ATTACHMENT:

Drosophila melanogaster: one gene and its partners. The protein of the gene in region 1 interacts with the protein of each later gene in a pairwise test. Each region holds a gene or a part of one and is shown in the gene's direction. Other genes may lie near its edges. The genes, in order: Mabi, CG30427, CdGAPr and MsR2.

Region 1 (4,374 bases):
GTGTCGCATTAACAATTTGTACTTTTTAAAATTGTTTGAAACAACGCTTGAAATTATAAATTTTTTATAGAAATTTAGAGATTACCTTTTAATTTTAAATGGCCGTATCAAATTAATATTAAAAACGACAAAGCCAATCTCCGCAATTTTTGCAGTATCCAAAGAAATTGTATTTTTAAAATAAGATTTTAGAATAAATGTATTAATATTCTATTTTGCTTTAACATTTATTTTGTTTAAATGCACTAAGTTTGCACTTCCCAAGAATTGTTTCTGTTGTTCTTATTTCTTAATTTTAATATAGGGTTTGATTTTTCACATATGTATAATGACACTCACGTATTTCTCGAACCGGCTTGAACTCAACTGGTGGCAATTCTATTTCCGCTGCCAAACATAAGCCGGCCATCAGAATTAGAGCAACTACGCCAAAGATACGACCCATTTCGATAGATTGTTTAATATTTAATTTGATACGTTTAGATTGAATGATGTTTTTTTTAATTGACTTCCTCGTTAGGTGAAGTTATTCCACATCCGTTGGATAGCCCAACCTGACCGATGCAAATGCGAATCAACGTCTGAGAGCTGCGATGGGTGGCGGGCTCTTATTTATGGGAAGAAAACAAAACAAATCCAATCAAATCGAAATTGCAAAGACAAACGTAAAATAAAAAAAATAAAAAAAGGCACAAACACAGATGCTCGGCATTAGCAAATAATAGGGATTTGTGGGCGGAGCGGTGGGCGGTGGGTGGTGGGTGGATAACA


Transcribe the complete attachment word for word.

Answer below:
Drosophila melanogaster: one gene and its partners. The protein of the gene in region 1 interacts with the protein of each later gene in a pairwise test. Each region holds a gene or a part of one and is shown in the gene's direction. Other genes may lie near its edges. The genes, in order: Mabi, CG30427, CdGAPr and MsR2.

Region 1 (4,374 bases):
GTGTCGCATTAACAATTTGTACTTTTTAAAATTGTTTGAAACAACGCTTGAAATTATAAATTTTTTATAGAAATTTAGAGATTACCTTTTAATTTTAAATGGCCGTATCAAATTAATATTAAAAACGACAAAGCCAATCTCCGCAATTTTTGCAGTATCCAAAGAAATTGTATTTTTAAAATAAGATTTTAGAATAAATGTATTAATATTCTATTTTGCTTTAACATTTATTTTGTTTAAATGCACTAAGTTTGCACTTCCCAAGAATTGTTTCTGTTGTTCTTATTTCTTAATTTTAATATAGGGTTTGATTTTTCACATATGTATAATGACACTCACGTATTTCTCGAACCGGCTTGAACTCAACTGGTGGCAATTCTATTTCCGCTGCCAAACATAAGCCGGCCATCAGAATTAGAGCAACTACGCCAAAGATACGACCCATTTCGATAGATTGTTTAATATTTAATTTGATACGTTTAGATTGAATGATGTTTTTTTTAATTGACTTCCTCGTTAGGTGAAGTTATTCCACATCCGTTGGATAGCCCAACCTGACCGATGCAAATGCGAATCAACGTCTGAGAGCTGCGATGGGTGGCGGGCTCTTATTTATGGGAAGAAAACAAAACAAATCCAATCAAATCGAAATTGCAAAGACAAACGTAAAATAAAAAAAATAAAAAAAGGCACAAACACAGATGCTCGGCATTAGCAAATAATAGGGATTTGTGGGCGGAGCGGTGGGCGGTGGGTGGTGGGTGGATAACA